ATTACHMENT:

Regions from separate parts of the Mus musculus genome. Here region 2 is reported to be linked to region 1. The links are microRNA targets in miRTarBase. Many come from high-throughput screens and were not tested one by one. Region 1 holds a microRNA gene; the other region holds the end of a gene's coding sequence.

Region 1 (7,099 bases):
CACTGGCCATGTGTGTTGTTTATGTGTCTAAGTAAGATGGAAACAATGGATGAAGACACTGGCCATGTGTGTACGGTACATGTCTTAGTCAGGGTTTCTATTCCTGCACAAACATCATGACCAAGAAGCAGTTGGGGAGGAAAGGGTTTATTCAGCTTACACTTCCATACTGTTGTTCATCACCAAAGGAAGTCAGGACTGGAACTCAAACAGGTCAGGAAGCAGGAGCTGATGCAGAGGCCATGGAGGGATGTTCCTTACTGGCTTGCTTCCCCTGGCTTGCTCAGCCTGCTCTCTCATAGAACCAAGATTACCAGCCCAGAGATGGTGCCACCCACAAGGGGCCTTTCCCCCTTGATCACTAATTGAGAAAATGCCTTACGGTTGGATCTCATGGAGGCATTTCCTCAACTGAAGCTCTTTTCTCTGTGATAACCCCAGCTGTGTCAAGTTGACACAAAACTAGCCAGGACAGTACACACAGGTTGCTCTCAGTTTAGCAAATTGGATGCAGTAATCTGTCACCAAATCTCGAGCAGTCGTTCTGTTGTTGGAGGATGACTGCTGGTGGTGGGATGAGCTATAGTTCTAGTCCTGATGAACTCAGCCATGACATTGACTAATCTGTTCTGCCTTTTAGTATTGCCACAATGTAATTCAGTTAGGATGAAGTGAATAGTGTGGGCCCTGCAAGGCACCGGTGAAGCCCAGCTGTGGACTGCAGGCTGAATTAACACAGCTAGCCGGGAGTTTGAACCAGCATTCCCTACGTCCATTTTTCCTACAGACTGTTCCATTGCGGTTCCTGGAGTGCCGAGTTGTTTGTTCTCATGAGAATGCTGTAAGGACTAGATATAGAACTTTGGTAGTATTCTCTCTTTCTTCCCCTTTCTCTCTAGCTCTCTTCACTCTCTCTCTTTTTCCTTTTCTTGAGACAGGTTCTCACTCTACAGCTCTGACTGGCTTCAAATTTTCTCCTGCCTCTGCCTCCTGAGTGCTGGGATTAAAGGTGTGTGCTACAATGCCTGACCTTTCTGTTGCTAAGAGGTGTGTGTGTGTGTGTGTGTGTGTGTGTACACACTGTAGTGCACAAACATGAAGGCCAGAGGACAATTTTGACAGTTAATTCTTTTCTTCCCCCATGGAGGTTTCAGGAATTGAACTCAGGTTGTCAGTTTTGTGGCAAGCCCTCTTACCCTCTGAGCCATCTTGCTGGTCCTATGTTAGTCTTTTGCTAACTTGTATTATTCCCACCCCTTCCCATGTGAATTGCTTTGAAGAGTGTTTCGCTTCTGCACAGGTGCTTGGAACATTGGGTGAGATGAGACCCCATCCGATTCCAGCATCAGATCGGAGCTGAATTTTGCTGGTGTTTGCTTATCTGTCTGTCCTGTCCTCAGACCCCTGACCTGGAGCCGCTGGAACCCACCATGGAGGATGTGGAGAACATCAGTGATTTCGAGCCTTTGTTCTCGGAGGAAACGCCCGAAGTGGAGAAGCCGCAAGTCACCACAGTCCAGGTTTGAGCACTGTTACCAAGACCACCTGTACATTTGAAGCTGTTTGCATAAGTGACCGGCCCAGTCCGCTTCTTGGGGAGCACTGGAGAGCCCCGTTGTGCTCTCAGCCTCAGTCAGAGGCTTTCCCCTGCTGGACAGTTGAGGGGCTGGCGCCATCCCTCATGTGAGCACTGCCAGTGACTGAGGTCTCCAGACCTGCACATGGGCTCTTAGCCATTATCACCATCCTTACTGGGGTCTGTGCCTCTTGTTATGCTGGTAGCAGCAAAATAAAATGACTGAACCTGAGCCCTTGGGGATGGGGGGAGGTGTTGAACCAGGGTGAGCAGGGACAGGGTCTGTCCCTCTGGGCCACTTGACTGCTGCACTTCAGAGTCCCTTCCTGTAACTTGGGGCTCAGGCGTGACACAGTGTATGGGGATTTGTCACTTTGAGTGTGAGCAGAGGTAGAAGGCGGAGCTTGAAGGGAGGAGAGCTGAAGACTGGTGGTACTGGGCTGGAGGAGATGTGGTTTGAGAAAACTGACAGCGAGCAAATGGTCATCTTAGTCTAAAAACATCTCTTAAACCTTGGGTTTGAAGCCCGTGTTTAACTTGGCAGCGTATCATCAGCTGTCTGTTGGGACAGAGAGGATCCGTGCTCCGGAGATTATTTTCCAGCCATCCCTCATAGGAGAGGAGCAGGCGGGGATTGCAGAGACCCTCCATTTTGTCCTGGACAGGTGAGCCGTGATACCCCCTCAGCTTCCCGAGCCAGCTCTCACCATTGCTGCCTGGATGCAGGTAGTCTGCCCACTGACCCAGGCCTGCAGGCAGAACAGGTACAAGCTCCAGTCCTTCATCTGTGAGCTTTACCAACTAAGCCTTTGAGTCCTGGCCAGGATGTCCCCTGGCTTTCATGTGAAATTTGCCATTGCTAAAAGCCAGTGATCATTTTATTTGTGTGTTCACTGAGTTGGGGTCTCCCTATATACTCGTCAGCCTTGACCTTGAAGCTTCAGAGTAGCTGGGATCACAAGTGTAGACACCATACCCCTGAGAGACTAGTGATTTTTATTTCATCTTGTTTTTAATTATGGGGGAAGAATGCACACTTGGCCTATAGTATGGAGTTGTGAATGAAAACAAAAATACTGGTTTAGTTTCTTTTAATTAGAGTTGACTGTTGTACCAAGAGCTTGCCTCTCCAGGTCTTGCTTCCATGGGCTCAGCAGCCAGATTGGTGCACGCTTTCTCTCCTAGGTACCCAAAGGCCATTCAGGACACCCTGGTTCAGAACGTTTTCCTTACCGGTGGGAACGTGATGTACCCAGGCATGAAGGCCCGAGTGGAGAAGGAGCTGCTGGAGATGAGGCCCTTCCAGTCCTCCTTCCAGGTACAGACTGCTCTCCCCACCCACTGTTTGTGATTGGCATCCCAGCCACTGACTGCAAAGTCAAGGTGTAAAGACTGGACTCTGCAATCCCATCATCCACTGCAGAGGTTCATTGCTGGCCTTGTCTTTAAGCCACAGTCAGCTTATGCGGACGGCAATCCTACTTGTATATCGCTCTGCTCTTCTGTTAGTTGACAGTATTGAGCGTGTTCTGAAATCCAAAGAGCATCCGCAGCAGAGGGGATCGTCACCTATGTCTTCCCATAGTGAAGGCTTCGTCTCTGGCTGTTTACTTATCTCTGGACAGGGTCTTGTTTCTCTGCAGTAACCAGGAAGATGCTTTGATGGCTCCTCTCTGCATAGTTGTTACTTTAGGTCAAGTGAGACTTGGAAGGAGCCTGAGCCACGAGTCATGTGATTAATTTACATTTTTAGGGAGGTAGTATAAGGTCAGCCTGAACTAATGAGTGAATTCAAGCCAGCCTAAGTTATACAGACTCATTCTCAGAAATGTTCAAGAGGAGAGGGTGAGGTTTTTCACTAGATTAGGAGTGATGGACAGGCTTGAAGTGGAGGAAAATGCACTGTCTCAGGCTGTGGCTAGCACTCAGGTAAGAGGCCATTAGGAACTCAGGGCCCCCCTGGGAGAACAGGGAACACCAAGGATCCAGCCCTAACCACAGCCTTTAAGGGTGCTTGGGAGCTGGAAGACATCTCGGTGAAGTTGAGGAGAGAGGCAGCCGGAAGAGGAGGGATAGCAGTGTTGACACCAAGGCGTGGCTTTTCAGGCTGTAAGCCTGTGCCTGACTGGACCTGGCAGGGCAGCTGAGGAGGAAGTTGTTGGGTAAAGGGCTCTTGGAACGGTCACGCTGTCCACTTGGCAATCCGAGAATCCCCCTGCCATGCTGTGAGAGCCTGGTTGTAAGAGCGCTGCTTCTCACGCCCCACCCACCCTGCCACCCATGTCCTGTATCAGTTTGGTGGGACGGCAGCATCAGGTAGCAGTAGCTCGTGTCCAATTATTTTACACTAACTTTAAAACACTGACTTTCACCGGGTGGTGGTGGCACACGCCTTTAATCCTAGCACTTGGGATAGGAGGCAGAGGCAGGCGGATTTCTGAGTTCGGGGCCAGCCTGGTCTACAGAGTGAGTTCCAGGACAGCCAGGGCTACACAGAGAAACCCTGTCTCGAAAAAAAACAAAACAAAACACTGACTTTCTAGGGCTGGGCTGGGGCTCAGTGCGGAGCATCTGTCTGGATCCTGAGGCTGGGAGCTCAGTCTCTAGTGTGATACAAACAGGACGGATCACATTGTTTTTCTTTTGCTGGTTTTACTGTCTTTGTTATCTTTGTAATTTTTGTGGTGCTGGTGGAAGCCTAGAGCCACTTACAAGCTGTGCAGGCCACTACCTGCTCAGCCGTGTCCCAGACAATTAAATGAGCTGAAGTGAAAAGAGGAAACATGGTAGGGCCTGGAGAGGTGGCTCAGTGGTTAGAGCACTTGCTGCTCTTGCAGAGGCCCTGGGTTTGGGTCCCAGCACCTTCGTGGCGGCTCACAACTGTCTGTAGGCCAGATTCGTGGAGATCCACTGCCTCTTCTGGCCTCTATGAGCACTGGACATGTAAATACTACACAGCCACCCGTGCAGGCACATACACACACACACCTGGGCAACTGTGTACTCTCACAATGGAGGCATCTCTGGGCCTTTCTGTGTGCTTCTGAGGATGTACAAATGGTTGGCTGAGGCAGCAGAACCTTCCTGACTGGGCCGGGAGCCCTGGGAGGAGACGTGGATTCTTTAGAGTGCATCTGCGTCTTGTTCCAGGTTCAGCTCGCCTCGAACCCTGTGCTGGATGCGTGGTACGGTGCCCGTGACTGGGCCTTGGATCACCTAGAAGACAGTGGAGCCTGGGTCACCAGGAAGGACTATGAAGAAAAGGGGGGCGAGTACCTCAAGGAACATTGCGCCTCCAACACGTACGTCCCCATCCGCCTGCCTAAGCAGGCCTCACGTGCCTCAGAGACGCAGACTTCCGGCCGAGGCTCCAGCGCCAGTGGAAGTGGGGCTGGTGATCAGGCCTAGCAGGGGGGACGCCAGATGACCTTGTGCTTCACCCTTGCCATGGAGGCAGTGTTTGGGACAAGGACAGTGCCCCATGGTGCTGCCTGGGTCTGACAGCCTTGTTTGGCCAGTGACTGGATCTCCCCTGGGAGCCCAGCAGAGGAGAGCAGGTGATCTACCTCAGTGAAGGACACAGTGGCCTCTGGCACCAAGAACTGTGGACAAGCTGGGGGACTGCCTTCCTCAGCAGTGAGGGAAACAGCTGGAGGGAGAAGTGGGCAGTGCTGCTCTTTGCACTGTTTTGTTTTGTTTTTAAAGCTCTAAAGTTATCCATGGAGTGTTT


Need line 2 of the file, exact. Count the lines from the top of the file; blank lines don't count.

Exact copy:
Region 1 (7,099 bases):